Libyans celebrate liberation. (Getty Images)

In a blog entry at Mother Jones, Adam Serwer says that since the Libya Transitional National Council announced its decision to adopt Islamic Shariah law as the basis of its legislation, the right has charged President Barack Obama with being supportive of the decision. Serwer brushes back the claim, saying that the U.S. has no control over the outcome in Libya, and it's pointless to wring one's hands over Islam's prominent role in the Middle East's fledgling democracies.

Between the deaths of Osama bin Laden and Moammar Qaddafi, it's hard out there for conservatives trying to portray President Barack Obama as weak on foreign policy. But with Libya Transitional National Council Chairman Mustafa Abdel-Jalil's announcement over the weekend that Libya would have "Islamic Shariah law [as] the basis of legislation," the right is settling on a narrative: Obama is making the world safe for Shariah!

There are a few problems with this line of argument, but the most obvious is that President George W. Bush invaded two mostly Muslim countries, Iraq and Afghanistan, and both of them adopted constitutions that identify Islam as the state religion and decree that laws have to be consistent with the precepts of Islam. Despite this, both constitutions contain provisions respecting the rights of religious minorities — as does Libya's draft constitution.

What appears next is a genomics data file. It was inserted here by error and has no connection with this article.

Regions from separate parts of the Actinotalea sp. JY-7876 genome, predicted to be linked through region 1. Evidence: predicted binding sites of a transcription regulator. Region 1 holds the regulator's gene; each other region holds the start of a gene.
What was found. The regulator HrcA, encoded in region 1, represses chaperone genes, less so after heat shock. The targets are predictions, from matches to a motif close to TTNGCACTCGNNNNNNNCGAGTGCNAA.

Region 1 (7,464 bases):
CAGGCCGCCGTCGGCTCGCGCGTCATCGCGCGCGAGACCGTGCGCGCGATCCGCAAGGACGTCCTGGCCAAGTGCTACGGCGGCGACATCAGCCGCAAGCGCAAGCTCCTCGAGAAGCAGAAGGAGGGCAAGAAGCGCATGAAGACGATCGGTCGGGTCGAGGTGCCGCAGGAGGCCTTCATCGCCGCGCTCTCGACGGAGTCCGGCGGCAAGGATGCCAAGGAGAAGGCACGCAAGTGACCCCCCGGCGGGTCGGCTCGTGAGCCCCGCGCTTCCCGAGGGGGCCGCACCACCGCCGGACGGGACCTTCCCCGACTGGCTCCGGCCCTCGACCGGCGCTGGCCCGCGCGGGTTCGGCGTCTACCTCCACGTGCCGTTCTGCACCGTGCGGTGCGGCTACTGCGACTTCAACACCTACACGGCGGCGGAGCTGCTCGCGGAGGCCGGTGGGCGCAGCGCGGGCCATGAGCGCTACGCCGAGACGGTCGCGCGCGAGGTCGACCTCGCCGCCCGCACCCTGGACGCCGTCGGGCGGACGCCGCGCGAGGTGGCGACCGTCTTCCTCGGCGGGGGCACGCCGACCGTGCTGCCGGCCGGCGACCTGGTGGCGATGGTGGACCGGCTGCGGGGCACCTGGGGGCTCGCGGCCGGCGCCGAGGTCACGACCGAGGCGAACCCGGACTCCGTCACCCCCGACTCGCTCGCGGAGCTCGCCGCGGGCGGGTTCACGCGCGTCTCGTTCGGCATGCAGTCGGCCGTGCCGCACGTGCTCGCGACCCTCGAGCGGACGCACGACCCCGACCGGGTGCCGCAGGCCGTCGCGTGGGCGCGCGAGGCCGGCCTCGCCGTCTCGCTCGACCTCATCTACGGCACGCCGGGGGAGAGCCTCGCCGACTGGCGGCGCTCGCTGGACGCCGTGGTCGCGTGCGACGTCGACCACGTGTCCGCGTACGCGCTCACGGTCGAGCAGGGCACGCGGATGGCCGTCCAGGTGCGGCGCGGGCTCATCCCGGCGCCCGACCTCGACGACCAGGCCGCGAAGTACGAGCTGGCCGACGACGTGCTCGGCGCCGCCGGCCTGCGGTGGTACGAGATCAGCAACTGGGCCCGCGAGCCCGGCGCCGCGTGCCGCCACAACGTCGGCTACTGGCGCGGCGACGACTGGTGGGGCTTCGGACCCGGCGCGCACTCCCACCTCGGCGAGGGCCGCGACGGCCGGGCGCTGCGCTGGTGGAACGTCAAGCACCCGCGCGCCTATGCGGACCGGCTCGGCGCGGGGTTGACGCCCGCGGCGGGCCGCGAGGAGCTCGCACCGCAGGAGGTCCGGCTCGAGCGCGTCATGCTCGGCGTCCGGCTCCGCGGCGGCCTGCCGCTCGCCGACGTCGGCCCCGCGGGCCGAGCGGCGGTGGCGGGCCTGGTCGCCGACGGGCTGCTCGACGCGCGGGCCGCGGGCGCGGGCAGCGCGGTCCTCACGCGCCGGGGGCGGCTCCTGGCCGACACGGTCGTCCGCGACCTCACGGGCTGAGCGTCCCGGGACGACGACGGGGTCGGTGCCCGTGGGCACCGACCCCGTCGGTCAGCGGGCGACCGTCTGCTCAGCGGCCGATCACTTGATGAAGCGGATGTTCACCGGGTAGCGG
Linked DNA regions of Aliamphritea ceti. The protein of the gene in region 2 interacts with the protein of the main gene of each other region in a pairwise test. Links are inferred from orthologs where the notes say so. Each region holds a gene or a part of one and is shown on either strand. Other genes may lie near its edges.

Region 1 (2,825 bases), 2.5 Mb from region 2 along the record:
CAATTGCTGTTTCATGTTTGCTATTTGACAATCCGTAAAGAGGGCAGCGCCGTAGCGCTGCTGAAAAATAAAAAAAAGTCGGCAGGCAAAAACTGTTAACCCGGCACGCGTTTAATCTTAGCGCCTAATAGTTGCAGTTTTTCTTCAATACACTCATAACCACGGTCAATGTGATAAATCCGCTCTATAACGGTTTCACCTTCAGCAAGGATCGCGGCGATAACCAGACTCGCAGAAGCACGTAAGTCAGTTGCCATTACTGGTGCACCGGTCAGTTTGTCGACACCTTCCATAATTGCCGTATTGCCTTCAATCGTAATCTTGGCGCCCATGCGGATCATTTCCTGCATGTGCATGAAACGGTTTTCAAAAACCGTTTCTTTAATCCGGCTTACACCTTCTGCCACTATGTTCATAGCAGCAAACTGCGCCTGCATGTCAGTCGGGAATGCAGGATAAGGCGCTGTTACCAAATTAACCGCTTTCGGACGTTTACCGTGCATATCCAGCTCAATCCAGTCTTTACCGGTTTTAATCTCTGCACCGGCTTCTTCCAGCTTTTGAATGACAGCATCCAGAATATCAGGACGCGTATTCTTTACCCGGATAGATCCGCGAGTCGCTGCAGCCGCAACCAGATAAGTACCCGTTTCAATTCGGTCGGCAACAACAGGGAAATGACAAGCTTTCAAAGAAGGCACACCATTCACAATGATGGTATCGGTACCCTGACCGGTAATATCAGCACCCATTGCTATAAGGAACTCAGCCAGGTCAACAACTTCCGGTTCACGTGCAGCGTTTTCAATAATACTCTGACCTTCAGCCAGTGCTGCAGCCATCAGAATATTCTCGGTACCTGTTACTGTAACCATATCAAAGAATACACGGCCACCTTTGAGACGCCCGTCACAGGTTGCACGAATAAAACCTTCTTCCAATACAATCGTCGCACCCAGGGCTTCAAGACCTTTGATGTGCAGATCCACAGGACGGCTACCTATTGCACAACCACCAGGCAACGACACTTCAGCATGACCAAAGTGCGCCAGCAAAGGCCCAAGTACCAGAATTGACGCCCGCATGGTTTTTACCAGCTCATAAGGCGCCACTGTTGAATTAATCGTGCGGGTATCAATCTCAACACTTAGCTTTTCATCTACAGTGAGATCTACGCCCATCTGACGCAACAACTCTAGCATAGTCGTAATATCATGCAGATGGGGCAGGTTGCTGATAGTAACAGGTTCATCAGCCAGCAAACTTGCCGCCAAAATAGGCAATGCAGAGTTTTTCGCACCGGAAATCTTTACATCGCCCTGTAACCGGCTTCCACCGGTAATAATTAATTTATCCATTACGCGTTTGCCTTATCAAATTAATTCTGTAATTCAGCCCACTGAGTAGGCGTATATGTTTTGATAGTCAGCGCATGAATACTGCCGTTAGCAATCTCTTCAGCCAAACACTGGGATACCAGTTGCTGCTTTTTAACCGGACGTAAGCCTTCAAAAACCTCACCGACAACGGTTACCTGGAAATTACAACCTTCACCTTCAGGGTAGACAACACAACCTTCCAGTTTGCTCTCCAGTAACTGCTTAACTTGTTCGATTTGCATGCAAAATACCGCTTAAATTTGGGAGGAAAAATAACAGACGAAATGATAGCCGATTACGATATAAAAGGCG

That's not to say that there's nothing to worry about — any country that identifies one particular religion as its "state religion" will, by definition, end up treating religious minorities as second-class citizens in some fashion. Indeed, Iraq and Afghanistan's religious minorities continue to face persecution. But it's not like the Libyan TNC writing Islam into its constitution is an Obama-sponsored departure from the Bush policy of midwifing fully formed Madisonian democracies from the ashes of despotic regimes. You can have American-backed dictators forcing nominal secularism onto Muslim countries at gunpoint or you can have popularly elected governments reflecting the will of the mostly-Muslim populations of these countries, but you can't have both. 

Read Adam Serwer's entire blog entry at Mother Jones.